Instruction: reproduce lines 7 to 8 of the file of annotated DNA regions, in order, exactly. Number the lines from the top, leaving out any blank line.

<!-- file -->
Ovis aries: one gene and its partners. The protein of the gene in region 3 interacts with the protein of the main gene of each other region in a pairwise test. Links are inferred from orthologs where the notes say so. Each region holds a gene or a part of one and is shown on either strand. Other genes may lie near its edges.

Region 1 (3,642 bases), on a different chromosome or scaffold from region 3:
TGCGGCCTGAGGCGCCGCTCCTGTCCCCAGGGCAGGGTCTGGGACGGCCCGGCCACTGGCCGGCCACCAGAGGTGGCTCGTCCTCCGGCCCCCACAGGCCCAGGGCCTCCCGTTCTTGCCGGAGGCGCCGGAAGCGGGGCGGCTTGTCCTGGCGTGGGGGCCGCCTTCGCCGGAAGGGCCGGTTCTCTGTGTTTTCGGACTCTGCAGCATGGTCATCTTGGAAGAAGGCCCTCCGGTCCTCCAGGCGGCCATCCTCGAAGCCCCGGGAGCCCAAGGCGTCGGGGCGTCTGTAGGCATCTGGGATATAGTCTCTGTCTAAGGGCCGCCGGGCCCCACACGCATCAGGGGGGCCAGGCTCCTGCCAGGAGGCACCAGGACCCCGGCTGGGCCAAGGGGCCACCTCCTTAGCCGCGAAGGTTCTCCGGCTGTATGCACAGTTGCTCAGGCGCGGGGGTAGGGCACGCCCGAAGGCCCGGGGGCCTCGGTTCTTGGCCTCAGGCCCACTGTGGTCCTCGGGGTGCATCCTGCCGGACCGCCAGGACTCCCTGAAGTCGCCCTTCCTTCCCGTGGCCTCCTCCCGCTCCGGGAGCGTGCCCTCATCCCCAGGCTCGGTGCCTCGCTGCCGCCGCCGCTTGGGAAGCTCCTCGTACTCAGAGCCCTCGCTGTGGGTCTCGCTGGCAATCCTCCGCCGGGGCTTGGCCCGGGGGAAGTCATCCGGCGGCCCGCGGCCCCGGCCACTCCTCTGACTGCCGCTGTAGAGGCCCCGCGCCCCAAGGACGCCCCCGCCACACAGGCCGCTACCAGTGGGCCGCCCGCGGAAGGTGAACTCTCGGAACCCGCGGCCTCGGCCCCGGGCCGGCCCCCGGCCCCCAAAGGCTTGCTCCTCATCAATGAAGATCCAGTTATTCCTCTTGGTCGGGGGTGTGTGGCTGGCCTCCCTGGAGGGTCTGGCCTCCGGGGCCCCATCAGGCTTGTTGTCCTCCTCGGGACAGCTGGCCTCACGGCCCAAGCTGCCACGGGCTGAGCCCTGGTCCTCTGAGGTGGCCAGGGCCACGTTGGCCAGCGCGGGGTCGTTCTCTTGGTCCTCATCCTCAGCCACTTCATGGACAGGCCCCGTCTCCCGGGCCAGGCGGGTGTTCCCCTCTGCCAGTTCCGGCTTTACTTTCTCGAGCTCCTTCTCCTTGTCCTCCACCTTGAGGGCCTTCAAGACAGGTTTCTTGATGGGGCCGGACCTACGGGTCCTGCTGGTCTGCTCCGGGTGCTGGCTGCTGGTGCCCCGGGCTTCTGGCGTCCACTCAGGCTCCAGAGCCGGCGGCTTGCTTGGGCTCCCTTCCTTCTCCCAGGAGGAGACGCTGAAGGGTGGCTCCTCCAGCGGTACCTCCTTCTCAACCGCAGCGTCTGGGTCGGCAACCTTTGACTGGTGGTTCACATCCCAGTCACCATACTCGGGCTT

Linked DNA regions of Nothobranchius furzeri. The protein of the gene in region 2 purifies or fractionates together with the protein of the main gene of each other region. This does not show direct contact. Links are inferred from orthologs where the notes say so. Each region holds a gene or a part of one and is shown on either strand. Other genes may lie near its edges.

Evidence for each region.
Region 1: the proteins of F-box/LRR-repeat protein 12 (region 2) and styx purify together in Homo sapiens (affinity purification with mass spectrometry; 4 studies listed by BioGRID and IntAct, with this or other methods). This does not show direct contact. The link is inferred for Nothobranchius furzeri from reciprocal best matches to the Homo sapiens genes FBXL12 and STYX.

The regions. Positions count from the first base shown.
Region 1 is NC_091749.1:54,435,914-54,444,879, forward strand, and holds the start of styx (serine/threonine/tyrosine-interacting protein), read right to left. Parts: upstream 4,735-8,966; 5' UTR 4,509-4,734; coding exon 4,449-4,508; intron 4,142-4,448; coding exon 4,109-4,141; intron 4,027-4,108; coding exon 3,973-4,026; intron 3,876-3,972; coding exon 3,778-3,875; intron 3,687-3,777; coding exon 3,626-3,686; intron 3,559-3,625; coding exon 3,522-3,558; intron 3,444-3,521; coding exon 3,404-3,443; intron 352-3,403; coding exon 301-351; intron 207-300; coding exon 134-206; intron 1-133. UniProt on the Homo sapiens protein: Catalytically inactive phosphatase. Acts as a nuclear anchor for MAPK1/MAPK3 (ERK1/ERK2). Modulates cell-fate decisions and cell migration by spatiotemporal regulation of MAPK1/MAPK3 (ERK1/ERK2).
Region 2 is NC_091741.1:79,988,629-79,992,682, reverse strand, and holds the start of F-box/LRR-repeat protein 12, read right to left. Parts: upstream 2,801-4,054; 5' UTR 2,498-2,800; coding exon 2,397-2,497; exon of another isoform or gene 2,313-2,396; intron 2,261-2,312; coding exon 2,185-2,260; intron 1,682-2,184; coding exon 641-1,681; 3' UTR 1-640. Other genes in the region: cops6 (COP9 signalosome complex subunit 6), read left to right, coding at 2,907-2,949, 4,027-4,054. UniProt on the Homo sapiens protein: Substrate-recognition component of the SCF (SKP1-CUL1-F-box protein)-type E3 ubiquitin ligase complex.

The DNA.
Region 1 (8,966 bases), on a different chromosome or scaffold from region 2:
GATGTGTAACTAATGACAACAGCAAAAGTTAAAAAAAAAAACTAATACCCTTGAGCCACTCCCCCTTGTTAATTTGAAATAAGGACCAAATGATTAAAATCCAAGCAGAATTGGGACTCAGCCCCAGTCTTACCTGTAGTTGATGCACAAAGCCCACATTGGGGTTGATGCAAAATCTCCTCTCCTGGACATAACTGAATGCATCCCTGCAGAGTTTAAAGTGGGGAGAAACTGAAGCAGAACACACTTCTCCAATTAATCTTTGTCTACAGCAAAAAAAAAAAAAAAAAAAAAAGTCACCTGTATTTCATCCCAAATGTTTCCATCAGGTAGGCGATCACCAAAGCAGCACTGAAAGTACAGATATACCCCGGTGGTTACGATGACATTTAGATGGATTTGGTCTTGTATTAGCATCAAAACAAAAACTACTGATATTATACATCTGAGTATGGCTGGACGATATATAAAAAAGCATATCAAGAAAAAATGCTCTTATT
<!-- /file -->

The regions. Positions count from the first base shown.
Region 1 is NC_091749.1:54,435,914-54,444,879, forward strand, and holds the start of styx (serine/threonine/tyrosine-interacting protein), read right to left. Parts: upstream 4,735-8,966; 5' UTR 4,509-4,734; coding exon 4,449-4,508; intron 4,142-4,448; coding exon 4,109-4,141; intron 4,027-4,108; coding exon 3,973-4,026; intron 3,876-3,972; coding exon 3,778-3,875; intron 3,687-3,777; coding exon 3,626-3,686; intron 3,559-3,625; coding exon 3,522-3,558; intron 3,444-3,521; coding exon 3,404-3,443; intron 352-3,403; coding exon 301-351; intron 207-300; coding exon 134-206; intron 1-133. UniProt on the Homo sapiens protein: Catalytically inactive phosphatase. Acts as a nuclear anchor for MAPK1/MAPK3 (ERK1/ERK2). Modulates cell-fate decisions and cell migration by spatiotemporal regulation of MAPK1/MAPK3 (ERK1/ERK2).